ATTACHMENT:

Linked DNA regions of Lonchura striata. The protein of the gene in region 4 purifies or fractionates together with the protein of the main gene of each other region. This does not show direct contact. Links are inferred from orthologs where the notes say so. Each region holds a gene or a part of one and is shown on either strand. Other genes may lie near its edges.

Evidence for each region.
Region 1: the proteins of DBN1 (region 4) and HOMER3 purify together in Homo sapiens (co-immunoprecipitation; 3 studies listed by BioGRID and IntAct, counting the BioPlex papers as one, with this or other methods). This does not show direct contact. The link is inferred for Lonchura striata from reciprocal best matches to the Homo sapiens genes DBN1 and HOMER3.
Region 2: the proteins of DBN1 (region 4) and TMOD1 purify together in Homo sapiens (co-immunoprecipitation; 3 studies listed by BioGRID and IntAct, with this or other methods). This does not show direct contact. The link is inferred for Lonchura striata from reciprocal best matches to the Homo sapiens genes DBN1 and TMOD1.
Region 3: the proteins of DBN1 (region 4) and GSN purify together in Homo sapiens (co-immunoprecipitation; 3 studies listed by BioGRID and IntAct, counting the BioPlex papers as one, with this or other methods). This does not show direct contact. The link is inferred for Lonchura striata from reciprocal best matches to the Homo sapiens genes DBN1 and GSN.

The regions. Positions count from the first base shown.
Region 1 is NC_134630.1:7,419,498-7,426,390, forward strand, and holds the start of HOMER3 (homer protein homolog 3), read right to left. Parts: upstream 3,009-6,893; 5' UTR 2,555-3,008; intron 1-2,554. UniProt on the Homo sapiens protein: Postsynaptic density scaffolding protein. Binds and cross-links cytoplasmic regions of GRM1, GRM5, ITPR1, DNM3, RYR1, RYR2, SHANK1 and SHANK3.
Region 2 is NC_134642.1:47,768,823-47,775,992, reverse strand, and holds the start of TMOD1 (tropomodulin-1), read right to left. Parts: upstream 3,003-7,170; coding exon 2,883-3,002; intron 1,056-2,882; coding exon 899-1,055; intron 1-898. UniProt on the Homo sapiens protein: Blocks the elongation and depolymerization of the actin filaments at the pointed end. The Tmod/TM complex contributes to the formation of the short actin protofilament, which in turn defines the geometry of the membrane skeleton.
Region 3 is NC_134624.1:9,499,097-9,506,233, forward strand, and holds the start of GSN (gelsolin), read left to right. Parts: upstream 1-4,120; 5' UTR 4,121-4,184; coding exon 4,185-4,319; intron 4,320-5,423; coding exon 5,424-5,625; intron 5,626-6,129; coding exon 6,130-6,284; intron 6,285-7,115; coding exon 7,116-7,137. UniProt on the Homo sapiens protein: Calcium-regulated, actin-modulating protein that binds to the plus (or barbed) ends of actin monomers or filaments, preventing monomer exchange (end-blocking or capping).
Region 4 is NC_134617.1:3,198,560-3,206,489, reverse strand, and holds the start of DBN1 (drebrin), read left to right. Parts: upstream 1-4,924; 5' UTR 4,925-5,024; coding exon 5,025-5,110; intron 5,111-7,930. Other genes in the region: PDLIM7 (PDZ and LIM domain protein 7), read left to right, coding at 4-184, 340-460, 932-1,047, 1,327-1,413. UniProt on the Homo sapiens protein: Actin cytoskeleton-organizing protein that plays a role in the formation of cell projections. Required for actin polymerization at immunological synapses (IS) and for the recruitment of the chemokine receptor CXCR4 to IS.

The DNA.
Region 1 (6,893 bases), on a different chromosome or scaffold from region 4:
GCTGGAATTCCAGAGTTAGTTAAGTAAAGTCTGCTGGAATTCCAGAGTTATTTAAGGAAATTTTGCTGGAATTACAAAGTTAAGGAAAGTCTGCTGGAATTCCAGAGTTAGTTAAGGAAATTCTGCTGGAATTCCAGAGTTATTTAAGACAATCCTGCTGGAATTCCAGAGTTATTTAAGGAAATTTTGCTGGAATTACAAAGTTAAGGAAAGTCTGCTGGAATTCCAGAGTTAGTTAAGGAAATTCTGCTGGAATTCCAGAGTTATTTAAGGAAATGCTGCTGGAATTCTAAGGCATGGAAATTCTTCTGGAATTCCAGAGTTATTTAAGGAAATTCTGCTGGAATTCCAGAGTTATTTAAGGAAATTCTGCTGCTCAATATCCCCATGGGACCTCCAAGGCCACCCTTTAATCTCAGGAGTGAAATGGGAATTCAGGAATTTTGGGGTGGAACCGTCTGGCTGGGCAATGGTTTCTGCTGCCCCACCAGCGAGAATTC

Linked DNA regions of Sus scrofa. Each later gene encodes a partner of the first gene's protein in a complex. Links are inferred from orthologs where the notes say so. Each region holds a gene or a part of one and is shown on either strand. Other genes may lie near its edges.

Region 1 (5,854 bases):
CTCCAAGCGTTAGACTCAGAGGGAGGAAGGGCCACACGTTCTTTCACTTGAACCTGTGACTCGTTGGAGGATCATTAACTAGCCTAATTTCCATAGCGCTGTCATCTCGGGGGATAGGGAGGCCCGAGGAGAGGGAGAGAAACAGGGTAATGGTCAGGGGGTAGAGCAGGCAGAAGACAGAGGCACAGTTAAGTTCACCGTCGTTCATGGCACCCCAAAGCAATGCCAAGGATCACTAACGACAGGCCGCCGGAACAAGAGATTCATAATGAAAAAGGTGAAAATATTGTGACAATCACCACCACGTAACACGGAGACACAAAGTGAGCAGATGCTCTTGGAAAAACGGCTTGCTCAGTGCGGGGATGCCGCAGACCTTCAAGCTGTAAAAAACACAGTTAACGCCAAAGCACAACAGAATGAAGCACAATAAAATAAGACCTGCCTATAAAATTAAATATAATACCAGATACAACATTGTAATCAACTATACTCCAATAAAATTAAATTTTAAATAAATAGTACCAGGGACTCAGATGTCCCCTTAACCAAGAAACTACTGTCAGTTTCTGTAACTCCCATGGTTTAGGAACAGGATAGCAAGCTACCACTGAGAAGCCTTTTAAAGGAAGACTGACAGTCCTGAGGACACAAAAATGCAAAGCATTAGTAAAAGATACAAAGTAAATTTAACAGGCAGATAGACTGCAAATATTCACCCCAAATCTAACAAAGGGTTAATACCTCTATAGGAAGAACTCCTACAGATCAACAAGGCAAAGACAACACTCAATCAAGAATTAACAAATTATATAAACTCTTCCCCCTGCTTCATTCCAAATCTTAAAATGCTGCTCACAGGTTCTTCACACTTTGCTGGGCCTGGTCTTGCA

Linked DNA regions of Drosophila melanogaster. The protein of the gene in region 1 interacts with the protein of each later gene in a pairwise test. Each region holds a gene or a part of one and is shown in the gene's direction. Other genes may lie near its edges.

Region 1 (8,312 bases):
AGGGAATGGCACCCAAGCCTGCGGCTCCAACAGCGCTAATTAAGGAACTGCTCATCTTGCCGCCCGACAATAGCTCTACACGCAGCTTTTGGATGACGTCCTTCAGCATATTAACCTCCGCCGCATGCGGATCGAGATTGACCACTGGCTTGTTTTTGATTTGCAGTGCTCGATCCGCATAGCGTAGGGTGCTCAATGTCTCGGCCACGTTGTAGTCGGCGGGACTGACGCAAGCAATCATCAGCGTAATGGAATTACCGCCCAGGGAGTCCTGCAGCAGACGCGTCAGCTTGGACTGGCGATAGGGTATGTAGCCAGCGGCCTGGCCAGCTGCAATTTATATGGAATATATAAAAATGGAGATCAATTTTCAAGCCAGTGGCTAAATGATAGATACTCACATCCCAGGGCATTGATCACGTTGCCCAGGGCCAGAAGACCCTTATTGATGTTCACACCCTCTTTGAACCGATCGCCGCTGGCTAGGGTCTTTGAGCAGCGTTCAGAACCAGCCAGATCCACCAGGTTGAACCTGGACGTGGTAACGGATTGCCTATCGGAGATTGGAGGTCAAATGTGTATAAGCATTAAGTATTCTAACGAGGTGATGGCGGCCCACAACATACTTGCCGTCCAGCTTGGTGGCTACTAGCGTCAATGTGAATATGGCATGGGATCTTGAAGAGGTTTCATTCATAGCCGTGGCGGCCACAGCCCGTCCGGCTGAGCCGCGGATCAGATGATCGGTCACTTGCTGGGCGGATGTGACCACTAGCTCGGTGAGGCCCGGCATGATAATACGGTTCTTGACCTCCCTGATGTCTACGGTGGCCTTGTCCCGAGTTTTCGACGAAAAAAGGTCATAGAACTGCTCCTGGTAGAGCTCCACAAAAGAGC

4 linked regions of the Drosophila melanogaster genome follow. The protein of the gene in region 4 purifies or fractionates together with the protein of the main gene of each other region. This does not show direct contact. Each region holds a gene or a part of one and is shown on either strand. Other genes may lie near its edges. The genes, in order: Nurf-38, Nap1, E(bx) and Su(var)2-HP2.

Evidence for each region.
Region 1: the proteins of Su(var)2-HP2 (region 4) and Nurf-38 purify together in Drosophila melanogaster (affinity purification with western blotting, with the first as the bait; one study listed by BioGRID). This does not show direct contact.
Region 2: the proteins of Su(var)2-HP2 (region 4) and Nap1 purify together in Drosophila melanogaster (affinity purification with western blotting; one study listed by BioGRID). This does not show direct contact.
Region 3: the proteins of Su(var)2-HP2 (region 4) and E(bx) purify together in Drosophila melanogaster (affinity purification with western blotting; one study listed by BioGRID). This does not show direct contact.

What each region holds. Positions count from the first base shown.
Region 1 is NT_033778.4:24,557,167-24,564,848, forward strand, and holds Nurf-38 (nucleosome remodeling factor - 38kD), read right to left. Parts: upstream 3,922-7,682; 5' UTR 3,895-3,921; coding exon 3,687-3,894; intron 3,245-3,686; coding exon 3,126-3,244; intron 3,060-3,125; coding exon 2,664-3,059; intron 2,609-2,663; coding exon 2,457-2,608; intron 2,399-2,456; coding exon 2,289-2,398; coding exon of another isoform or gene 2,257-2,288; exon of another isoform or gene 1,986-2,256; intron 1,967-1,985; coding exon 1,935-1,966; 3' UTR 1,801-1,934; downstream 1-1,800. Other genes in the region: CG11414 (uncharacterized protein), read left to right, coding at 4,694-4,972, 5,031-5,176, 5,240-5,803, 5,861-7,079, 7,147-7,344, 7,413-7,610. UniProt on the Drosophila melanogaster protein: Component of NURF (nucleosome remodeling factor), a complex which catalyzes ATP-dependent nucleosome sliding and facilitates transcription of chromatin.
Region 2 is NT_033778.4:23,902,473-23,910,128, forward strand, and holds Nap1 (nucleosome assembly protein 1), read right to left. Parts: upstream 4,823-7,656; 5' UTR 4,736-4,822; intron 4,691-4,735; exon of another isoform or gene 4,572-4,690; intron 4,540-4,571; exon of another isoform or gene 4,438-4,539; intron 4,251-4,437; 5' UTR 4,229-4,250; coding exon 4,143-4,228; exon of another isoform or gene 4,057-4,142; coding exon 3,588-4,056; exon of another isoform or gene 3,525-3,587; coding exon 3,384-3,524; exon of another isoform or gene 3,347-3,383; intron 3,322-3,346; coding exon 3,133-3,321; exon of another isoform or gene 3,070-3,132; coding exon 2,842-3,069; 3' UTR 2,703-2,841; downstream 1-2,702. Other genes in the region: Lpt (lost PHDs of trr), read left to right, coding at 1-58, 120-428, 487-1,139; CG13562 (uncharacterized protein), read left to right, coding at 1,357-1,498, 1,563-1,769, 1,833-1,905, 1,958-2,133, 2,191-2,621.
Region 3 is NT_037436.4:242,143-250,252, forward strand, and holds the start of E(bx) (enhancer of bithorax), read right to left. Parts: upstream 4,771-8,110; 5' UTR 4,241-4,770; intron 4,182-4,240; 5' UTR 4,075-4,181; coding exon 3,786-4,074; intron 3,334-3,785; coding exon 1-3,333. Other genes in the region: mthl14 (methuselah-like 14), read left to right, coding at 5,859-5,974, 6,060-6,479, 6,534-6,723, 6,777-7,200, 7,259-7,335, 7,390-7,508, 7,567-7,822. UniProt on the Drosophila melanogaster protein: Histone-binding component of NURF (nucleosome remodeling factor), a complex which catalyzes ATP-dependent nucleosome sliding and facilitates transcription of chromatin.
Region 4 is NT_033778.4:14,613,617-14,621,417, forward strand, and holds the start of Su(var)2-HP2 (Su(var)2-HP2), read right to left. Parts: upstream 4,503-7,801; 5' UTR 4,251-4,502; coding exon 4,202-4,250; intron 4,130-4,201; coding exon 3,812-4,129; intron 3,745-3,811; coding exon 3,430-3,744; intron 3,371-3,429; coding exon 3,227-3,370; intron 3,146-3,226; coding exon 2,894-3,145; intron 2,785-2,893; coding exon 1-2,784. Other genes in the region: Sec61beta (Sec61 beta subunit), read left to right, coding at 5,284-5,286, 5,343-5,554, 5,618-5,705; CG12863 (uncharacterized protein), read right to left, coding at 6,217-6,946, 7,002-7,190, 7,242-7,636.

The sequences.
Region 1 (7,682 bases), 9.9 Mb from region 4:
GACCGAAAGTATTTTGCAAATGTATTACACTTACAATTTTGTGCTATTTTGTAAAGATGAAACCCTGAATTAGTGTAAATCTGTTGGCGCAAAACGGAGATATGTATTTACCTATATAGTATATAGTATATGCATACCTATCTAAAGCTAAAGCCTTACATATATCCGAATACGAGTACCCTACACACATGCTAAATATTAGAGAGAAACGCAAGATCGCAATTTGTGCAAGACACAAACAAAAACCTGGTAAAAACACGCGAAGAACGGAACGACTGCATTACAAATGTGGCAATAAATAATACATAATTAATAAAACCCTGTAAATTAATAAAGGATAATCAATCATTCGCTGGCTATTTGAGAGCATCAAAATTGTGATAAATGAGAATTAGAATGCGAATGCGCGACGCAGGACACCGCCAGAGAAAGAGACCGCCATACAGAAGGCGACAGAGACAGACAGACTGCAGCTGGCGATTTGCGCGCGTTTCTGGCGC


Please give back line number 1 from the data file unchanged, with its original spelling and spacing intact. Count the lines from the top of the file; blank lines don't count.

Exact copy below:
Linked DNA regions of Lonchura striata. The protein of the gene in region 4 purifies or fractionates together with the protein of the main gene of each other region. This does not show direct contact. Links are inferred from orthologs where the notes say so. Each region holds a gene or a part of one and is shown on either strand. Other genes may lie near its edges.